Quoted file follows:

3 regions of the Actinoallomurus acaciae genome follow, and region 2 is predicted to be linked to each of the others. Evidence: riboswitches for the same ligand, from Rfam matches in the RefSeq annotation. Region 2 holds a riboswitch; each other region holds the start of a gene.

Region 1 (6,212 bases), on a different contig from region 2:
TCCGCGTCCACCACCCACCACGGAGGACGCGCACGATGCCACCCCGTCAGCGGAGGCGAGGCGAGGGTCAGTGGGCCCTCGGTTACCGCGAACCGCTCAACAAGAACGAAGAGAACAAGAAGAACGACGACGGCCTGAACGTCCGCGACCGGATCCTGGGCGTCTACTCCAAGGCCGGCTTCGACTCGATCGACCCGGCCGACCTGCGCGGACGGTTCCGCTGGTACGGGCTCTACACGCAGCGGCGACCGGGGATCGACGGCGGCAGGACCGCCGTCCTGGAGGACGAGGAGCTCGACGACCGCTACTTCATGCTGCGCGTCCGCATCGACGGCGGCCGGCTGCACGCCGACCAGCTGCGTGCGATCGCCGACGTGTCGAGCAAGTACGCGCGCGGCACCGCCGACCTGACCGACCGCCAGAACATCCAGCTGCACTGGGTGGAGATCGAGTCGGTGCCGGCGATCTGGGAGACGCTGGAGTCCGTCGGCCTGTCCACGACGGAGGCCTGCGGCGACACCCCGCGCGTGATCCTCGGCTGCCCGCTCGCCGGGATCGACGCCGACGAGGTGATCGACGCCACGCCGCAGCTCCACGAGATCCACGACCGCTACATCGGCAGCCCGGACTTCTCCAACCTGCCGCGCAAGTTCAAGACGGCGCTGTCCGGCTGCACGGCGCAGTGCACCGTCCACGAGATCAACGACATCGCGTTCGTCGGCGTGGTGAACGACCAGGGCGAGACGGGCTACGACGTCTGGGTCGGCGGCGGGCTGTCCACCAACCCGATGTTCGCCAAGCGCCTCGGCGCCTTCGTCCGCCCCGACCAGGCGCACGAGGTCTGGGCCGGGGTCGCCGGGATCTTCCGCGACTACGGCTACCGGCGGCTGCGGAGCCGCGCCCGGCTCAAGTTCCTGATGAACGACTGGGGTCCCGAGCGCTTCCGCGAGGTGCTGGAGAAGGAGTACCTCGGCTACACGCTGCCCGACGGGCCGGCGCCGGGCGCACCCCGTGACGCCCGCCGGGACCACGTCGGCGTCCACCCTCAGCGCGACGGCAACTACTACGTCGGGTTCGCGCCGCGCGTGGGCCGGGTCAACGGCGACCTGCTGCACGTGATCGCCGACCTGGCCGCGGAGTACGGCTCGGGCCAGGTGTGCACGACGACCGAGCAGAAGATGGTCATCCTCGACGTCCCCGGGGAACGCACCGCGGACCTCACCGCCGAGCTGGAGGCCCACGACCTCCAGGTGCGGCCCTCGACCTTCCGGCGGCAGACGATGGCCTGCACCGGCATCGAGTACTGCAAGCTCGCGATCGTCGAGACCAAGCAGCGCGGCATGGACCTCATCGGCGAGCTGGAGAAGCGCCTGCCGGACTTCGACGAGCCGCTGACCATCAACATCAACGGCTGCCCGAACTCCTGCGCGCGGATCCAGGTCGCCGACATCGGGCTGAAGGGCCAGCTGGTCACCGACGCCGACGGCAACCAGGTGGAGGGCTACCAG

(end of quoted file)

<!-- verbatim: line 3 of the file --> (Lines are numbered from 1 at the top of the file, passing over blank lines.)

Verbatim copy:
TCCGCGTCCACCACCCACCACGGAGGACGCGCACGATGCCACCCCGTCAGCGGAGGCGAGGCGAGGGTCAGTGGGCCCTCGGTTACCGCGAACCGCTCAACAAGAACGAAGAGAACAAGAAGAACGACGACGGCCTGAACGTCCGCGACCGGATCCTGGGCGTCTACTCCAAGGCCGGCTTCGACTCGATCGACCCGGCCGACCTGCGCGGACGGTTCCGCTGGTACGGGCTCTACACGCAGCGGCGACCGGGGATCGACGGCGGCAGGACCGCCGTCCTGGAGGACGAGGAGCTCGACGACCGCTACTTCATGCTGCGCGTCCGCATCGACGGCGGCCGGCTGCACGCCGACCAGCTGCGTGCGATCGCCGACGTGTCGAGCAAGTACGCGCGCGGCACCGCCGACCTGACCGACCGCCAGAACATCCAGCTGCACTGGGTGGAGATCGAGTCGGTGCCGGCGATCTGGGAGACGCTGGAGTCCGTCGGCCTGTCCACGACGGAGGCCTGCGGCGACACCCCGCGCGTGATCCTCGGCTGCCCGCTCGCCGGGATCGACGCCGACGAGGTGATCGACGCCACGCCGCAGCTCCACGAGATCCACGACCGCTACATCGGCAGCCCGGACTTCTCCAACCTGCCGCGCAAGTTCAAGACGGCGCTGTCCGGCTGCACGGCGCAGTGCACCGTCCACGAGATCAACGACATCGCGTTCGTCGGCGTGGTGAACGACCAGGGCGAGACGGGCTACGACGTCTGGGTCGGCGGCGGGCTGTCCACCAACCCGATGTTCGCCAAGCGCCTCGGCGCCTTCGTCCGCCCCGACCAGGCGCACGAGGTCTGGGCCGGGGTCGCCGGGATCTTCCGCGACTACGGCTACCGGCGGCTGCGGAGCCGCGCCCGGCTCAAGTTCCTGATGAACGACTGGGGTCCCGAGCGCTTCCGCGAGGTGCTGGAGAAGGAGTACCTCGGCTACACGCTGCCCGACGGGCCGGCGCCGGGCGCACCCCGTGACGCCCGCCGGGACCACGTCGGCGTCCACCCTCAGCGCGACGGCAACTACTACGTCGGGTTCGCGCCGCGCGTGGGCCGGGTCAACGGCGACCTGCTGCACGTGATCGCCGACCTGGCCGCGGAGTACGGCTCGGGCCAGGTGTGCACGACGACCGAGCAGAAGATGGTCATCCTCGACGTCCCCGGGGAACGCACCGCGGACCTCACCGCCGAGCTGGAGGCCCACGACCTCCAGGTGCGGCCCTCGACCTTCCGGCGGCAGACGATGGCCTGCACCGGCATCGAGTACTGCAAGCTCGCGATCGTCGAGACCAAGCAGCGCGGCATGGACCTCATCGGCGAGCTGGAGAAGCGCCTGCCGGACTTCGACGAGCCGCTGACCATCAACATCAACGGCTGCCCGAACTCCTGCGCGCGGATCCAGGTCGCCGACATCGGGCTGAAGGGCCAGCTGGTCACCGACGCCGACGGCAACCAGGTGGAGGGCTACCAG